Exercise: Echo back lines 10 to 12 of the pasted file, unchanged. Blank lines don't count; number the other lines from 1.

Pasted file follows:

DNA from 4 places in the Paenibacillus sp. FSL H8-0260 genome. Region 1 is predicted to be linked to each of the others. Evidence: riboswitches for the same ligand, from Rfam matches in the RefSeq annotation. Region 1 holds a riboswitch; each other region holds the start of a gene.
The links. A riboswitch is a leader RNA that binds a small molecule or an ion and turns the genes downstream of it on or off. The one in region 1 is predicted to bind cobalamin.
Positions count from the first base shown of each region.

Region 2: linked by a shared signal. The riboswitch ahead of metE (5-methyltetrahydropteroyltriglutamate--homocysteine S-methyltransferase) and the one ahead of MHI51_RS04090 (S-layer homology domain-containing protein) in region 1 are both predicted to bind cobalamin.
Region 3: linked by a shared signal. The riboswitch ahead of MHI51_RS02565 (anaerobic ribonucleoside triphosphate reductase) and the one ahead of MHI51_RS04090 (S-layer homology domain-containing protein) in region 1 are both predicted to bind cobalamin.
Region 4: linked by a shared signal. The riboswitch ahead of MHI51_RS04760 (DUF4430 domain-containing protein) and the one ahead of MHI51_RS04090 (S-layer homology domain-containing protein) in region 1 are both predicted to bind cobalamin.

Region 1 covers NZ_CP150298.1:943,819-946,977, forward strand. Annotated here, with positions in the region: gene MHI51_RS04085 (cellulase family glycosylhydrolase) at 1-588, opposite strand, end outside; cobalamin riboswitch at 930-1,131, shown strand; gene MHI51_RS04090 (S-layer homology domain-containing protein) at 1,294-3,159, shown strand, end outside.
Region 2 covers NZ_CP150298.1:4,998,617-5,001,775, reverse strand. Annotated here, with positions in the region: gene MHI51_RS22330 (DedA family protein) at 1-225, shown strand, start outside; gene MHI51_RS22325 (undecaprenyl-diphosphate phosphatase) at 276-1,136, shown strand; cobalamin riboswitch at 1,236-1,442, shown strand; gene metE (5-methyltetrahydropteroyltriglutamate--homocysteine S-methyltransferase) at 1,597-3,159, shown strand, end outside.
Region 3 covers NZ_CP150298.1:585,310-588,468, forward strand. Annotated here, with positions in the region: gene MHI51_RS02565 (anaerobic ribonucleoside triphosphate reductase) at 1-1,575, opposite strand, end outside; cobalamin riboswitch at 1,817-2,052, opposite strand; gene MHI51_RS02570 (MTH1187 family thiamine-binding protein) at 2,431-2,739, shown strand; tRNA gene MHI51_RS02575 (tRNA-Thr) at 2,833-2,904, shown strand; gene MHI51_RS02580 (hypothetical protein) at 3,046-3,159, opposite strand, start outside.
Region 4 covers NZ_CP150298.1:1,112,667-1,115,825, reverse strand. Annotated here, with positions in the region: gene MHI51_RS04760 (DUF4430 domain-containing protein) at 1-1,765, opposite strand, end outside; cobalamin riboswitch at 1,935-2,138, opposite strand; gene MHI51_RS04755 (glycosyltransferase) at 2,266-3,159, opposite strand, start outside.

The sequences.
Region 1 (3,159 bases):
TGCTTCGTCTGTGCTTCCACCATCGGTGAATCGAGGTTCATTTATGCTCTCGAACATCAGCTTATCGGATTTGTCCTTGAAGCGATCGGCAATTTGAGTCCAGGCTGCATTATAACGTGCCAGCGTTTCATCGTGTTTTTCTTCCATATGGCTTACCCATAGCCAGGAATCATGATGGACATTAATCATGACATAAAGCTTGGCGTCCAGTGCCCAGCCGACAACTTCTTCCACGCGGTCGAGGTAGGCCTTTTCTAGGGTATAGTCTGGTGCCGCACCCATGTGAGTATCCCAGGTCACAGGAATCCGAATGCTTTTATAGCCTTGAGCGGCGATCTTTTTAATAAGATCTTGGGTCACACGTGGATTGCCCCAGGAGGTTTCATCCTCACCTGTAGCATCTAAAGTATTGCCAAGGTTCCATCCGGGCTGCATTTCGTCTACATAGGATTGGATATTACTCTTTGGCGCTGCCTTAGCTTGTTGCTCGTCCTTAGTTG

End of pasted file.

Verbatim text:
Region 4 covers NZ_CP150298.1:1,112,667-1,115,825, reverse strand. Annotated here, with positions in the region: gene MHI51_RS04760 (DUF4430 domain-containing protein) at 1-1,765, opposite strand, end outside; cobalamin riboswitch at 1,935-2,138, opposite strand; gene MHI51_RS04755 (glycosyltransferase) at 2,266-3,159, opposite strand, start outside.

The sequences.
Region 1 (3,159 bases):